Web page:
UMaine Researcher Opens New Doors for Sea Vegetable Aquaculture

The Fish Site
by The Fish Site
6 March 2007, at 12:00am

MAINE - Nic Blouin, a doctoral student in UMaines School of Marine Sciences, is pursuing a ground-breaking research project focused on the reproductive biology of the red alga Porphyra umbilicalis also known as nori to the sea vegetable gourmand. Working with UMaine marine science professor Susan Brawley, Blouin is taking a multifaceted approach to nori research, combining cutting-edge laboratory research with hands-on field trials that he hopes will jump-start a new economic engine in Maine: sea vegetable aquaculture.

Maine’s potential as a provider of sea vegetables has remained largely untapped, due at least in part to the average American’s lack of familiarity with the ocean garden.

“Sea vegetable aquaculture is a $6 billion industry worldwide. Nori alone is nearly $2 billion of that, and that comes entirely from Asia. Nori and other algae are high in protein. They’re also a good source of omega-3 fatty acids. They’re a very healthful food; we’re just not used to eating them. Because there are so few people working on this in the U.S., and because there is so little known about its basic biology, you have to spread yourself around a little bit,” said Blouin, whose lab and field schedules combine to create a very demanding schedule. “I have projects going on both sides – in basic research and in economic development.”

As part of his master’s thesis, Blouin worked to develop reliable techniques that could be used for cultivating P. umbilicalis commercially. With funding from Maine Sea Grant, Maine Technology Institute and the Environmental Protection Agency, Blouin gathered the initial data that could provide the foundation for large-scale cultivation of native nori in Maine waters.

“A lot of what we are doing with P. umbilicalis involves adaptations of other technologies - bringing them together in one uniform way,” said Blouin.

“The idea is to streamline the process so that we can transfer that technology to future sea vegetable farmers.”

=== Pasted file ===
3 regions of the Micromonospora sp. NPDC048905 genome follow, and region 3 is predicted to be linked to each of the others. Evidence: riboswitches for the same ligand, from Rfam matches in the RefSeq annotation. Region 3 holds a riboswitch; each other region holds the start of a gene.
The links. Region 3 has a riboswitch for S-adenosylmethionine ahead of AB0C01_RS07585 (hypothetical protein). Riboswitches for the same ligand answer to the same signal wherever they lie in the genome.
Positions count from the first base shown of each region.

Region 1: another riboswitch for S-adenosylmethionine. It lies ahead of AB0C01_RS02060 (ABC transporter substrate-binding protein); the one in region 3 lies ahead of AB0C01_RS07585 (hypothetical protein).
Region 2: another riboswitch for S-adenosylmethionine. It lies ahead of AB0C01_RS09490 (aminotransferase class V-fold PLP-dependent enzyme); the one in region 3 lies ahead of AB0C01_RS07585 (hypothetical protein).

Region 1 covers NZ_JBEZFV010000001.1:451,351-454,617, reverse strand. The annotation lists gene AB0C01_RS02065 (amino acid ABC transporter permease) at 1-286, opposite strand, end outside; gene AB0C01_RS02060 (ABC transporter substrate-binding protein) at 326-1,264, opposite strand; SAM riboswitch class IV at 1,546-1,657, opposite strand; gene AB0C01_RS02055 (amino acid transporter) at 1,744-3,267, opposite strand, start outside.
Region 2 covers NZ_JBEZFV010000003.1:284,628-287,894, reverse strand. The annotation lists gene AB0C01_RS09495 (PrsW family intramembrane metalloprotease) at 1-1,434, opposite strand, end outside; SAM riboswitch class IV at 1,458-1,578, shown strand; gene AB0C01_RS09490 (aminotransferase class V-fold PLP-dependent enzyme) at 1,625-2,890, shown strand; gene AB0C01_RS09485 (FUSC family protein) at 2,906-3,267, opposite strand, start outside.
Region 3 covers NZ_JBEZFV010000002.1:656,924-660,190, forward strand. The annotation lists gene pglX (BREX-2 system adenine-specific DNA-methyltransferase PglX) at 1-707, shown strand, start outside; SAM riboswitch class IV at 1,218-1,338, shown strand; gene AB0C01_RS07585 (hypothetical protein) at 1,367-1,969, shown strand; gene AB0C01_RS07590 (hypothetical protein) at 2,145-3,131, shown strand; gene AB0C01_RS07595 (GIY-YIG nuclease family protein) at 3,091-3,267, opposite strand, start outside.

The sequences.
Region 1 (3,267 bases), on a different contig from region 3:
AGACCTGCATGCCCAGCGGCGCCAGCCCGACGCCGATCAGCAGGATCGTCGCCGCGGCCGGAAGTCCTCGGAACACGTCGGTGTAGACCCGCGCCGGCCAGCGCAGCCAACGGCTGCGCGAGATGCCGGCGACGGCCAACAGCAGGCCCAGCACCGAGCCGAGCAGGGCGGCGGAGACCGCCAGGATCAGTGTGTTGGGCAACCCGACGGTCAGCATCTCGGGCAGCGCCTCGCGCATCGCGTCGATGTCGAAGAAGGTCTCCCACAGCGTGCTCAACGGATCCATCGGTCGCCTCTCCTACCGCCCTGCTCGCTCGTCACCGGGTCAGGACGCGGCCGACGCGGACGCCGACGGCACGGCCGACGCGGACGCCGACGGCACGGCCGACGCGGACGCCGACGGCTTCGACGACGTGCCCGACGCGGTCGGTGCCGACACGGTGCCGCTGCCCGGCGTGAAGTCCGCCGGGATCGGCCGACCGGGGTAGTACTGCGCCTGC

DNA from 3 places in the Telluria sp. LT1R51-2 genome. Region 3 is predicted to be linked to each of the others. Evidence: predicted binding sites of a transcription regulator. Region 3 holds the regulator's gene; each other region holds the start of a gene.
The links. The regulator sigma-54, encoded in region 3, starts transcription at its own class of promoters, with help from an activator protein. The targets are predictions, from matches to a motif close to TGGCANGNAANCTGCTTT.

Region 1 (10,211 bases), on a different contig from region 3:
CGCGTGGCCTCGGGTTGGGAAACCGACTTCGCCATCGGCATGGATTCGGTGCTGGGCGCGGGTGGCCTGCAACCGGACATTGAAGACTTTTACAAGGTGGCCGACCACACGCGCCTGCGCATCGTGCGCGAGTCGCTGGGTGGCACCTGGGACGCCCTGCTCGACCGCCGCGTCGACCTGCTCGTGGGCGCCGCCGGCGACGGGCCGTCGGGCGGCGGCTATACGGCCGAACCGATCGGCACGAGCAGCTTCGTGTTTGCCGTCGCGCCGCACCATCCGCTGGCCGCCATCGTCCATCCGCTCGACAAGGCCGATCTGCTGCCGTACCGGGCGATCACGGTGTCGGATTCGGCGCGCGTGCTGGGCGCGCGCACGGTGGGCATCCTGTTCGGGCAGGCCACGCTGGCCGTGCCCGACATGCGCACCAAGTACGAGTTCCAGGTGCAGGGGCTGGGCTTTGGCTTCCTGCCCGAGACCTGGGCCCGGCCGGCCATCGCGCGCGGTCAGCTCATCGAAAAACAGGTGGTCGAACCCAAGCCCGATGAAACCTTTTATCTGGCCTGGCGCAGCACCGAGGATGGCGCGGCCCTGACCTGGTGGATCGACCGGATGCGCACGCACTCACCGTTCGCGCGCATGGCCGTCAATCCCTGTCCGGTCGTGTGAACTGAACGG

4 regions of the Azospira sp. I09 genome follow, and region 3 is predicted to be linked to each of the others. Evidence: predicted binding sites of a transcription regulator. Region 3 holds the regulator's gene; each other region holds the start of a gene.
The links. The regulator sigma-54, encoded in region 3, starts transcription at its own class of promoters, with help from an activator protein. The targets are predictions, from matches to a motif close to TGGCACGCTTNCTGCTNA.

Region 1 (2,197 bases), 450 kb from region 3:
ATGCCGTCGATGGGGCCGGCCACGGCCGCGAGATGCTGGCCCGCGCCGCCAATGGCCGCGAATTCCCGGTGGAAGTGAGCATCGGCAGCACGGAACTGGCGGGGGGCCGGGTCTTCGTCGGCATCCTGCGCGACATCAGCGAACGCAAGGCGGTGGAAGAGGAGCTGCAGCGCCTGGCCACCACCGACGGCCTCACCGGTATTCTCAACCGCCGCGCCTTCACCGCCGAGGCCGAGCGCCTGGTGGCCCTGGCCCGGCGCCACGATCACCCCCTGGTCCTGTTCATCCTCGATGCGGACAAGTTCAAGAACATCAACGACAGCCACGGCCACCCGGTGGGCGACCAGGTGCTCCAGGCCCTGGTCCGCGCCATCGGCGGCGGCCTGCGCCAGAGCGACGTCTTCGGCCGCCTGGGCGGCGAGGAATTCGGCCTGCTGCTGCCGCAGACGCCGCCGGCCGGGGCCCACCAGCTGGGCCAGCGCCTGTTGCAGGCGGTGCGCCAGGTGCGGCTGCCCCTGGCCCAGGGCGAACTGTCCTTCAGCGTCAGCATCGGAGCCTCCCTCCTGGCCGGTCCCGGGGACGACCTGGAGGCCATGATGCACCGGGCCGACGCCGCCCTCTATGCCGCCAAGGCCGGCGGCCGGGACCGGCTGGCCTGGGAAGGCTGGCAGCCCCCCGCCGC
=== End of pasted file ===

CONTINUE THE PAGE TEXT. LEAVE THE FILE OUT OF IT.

A native of the North Atlantic, P. umbilicalis has a potential advantage over Pacific species of nori such as P. yezoensis that are currently used in Asia’s large-scale aquaculture operations: it reproduces exclusively asexually along the northeast coast. Currently, commercial nori farmers spend more than half of the yearlong growing season coddling the tiny, inedible filamentous phase of the alga’s complicated life cycle. In China, Japan and South Korea, gigantic warehouses shelter shallow tanks filled with billions of clamshells, each one tinted with the pink stain of nori in its filamentous state. P. umbilicalis produces asexual spores that begin their lives as tiny versions of adult blade, effectively pressing fast-forward on the algae’s life cycle.

By utilizing the asexual spores of P. umbilicalis, Maine nori farmers could bypass the expensive filamentous phase, speeding production, eliminating seasonality and reducing overhead costs.

The cultivation of nori and other marine algae could prove to be the perfect compliment for other forms of aquacultural enterprise. Preliminary studies conducted by Blouin near salmon pens in Cobscook Bay suggest that net-grown nori could be incorporated into multicrop aquaculture. Dubbed Integrated Multi-Trophic Aquaculture (ITMA), this approach to ocean farming is critical to the development of stable and sustainable food production in the Earth’s oceans.

Blouin’s doctoral research is now focused on unraveling the mysteries of reproduction in this red alga at the genetic level. Identifying the genetic triggers for asexual reproduction in P. umbilicalis may offer important insights into similar mechanisms in other species, providing researchers with a better understanding of the evolution of sex and greater control over the cultivation of sea vegetable varieties chosen for size, speed of growth, flavor or other traits.